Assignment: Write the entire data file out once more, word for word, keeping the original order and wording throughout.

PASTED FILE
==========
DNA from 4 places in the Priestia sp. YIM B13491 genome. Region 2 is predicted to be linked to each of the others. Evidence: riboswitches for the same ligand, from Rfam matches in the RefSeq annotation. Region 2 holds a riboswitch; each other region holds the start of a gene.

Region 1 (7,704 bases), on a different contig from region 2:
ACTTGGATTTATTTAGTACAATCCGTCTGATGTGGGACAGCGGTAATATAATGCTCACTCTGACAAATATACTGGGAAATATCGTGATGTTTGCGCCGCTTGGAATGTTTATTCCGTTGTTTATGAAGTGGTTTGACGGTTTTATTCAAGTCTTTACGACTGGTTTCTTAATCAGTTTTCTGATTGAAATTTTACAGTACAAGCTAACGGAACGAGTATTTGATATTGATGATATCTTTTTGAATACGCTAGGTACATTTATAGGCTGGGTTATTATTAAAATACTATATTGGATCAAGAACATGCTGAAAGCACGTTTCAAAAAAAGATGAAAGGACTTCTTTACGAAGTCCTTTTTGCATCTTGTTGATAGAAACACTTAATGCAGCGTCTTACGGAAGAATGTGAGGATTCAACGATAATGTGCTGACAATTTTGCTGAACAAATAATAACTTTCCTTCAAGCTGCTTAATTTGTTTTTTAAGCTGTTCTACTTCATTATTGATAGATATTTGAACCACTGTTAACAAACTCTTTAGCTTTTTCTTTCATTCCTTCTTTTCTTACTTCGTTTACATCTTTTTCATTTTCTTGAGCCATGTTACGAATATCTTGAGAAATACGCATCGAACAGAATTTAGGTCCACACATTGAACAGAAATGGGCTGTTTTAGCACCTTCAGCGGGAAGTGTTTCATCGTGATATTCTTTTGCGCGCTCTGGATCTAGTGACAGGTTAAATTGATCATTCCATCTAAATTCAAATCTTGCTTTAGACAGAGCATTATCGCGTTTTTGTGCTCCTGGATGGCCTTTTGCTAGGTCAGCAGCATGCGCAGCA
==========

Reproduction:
DNA from 4 places in the Priestia sp. YIM B13491 genome. Region 2 is predicted to be linked to each of the others. Evidence: riboswitches for the same ligand, from Rfam matches in the RefSeq annotation. Region 2 holds a riboswitch; each other region holds the start of a gene.

Region 1 (7,704 bases), on a different contig from region 2:
ACTTGGATTTATTTAGTACAATCCGTCTGATGTGGGACAGCGGTAATATAATGCTCACTCTGACAAATATACTGGGAAATATCGTGATGTTTGCGCCGCTTGGAATGTTTATTCCGTTGTTTATGAAGTGGTTTGACGGTTTTATTCAAGTCTTTACGACTGGTTTCTTAATCAGTTTTCTGATTGAAATTTTACAGTACAAGCTAACGGAACGAGTATTTGATATTGATGATATCTTTTTGAATACGCTAGGTACATTTATAGGCTGGGTTATTATTAAAATACTATATTGGATCAAGAACATGCTGAAAGCACGTTTCAAAAAAAGATGAAAGGACTTCTTTACGAAGTCCTTTTTGCATCTTGTTGATAGAAACACTTAATGCAGCGTCTTACGGAAGAATGTGAGGATTCAACGATAATGTGCTGACAATTTTGCTGAACAAATAATAACTTTCCTTCAAGCTGCTTAATTTGTTTTTTAAGCTGTTCTACTTCATTATTGATAGATATTTGAACCACTGTTAACAAACTCTTTAGCTTTTTCTTTCATTCCTTCTTTTCTTACTTCGTTTACATCTTTTTCATTTTCTTGAGCCATGTTACGAATATCTTGAGAAATACGCATCGAACAGAATTTAGGTCCACACATTGAACAGAAATGGGCTGTTTTAGCACCTTCAGCGGGAAGTGTTTCATCGTGATATTCTTTTGCGCGCTCTGGATCTAGTGACAGGTTAAATTGATCATTCCATCTAAATTCAAATCTTGCTTTAGACAGAGCATTATCGCGTTTTTGTGCTCCTGGATGGCCTTTTGCTAGGTCAGCAGCATGCGCAGCA